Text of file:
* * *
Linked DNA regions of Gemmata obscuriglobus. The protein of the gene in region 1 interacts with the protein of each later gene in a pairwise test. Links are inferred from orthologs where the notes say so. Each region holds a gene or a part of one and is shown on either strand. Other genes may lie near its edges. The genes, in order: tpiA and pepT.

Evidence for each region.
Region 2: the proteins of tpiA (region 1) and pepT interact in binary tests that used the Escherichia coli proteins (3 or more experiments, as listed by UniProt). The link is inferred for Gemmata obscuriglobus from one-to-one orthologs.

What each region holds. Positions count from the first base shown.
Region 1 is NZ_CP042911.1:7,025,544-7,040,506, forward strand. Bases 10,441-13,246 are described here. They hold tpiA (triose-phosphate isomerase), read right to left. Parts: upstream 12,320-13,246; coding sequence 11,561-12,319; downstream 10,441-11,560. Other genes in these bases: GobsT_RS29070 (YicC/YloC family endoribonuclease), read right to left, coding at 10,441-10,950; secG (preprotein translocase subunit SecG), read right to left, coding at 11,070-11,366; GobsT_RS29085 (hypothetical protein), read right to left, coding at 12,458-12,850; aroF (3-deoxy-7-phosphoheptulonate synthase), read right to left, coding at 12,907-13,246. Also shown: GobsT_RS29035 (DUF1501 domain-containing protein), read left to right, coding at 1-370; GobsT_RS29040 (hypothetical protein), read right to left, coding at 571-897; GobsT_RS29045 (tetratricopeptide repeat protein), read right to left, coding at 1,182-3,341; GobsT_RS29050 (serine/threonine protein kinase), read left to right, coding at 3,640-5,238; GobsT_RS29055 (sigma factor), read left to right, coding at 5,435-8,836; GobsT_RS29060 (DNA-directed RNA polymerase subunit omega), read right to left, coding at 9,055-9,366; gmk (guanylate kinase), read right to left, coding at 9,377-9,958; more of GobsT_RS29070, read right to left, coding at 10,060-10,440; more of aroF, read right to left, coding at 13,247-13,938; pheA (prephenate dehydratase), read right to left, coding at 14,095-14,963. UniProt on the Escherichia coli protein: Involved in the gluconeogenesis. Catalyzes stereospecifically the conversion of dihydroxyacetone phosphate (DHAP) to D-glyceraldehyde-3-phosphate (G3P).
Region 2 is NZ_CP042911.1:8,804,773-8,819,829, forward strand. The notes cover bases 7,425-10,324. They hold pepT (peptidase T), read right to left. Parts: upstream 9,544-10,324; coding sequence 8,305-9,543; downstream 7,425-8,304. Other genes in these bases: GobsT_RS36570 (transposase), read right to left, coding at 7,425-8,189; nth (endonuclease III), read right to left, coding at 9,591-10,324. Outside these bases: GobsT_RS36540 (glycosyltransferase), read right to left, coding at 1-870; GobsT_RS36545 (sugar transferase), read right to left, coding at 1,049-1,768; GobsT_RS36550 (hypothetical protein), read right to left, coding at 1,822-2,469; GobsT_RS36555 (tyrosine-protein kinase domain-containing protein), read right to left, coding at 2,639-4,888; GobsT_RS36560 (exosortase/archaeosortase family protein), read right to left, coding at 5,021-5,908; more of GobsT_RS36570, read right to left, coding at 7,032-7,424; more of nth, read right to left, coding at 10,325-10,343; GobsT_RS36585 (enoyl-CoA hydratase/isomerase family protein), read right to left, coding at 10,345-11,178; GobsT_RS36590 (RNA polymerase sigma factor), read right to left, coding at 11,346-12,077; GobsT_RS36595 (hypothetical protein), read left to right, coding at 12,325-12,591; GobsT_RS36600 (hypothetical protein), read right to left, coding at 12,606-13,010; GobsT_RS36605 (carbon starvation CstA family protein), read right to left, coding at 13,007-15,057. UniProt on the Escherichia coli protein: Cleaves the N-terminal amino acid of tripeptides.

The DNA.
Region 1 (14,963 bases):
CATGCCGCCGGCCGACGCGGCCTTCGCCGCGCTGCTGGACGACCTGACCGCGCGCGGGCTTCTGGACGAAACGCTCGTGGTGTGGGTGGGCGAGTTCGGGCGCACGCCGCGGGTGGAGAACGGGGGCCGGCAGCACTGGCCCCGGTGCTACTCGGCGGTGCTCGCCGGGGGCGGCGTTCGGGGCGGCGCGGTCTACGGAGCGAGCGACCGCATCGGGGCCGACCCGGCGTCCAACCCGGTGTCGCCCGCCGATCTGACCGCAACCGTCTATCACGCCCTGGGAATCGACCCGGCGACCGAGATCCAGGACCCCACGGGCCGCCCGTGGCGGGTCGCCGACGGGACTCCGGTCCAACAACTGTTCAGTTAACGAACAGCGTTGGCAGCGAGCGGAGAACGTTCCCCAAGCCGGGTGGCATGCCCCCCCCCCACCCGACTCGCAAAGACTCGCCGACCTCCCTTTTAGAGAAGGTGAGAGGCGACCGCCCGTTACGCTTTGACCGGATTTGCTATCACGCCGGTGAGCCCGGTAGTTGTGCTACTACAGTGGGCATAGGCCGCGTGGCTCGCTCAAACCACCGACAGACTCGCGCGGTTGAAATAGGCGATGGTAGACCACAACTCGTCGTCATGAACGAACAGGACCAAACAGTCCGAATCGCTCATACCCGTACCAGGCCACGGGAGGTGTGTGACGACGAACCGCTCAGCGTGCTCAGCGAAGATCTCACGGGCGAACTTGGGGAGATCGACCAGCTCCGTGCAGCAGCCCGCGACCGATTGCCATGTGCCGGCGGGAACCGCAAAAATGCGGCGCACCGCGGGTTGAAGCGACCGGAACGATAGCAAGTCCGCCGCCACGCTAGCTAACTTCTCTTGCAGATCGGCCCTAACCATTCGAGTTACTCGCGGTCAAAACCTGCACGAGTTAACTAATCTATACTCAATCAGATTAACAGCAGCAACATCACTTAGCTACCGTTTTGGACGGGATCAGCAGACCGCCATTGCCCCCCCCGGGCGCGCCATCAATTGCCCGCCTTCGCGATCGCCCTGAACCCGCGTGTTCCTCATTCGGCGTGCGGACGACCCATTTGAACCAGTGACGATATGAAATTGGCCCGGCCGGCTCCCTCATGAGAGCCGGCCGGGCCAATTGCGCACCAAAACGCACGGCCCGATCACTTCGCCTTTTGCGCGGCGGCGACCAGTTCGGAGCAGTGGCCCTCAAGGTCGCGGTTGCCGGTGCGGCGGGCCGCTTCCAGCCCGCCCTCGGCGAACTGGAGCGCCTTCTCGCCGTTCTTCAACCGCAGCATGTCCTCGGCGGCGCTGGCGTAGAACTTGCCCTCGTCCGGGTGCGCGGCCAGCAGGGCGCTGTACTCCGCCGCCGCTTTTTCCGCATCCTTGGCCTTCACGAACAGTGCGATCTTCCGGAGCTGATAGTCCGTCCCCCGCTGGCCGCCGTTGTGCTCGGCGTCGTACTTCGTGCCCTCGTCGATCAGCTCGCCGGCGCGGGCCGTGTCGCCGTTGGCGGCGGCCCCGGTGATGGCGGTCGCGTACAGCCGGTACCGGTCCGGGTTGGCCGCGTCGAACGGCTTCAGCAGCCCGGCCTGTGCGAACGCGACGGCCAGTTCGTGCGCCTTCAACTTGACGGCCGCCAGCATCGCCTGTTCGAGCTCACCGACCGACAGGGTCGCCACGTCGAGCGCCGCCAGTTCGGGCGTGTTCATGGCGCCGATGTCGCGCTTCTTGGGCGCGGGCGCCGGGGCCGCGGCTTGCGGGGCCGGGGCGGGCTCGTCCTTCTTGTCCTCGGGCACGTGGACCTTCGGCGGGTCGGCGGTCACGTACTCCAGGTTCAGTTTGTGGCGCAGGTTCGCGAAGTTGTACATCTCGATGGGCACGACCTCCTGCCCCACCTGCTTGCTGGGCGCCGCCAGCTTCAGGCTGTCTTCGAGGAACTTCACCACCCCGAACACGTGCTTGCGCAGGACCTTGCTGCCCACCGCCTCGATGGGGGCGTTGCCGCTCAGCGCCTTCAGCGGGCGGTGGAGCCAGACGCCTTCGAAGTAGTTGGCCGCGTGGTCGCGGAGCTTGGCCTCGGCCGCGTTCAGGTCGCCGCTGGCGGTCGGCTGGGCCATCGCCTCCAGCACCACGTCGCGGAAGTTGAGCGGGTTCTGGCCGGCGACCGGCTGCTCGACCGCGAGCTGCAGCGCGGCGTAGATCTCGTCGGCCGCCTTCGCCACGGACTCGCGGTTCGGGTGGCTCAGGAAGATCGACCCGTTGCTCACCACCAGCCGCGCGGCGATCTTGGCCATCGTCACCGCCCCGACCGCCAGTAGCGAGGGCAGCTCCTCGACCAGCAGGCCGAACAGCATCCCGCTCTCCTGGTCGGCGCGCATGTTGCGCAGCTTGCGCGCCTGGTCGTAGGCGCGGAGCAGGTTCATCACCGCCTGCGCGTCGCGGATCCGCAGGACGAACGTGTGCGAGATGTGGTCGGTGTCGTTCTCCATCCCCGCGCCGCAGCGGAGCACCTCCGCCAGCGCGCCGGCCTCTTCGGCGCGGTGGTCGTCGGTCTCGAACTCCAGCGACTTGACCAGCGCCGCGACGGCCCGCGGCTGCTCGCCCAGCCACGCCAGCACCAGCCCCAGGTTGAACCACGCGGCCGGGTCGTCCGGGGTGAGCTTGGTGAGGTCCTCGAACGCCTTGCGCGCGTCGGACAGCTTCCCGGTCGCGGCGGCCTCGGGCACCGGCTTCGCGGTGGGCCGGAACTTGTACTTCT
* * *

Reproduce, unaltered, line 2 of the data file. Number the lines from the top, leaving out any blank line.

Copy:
Evidence for each region.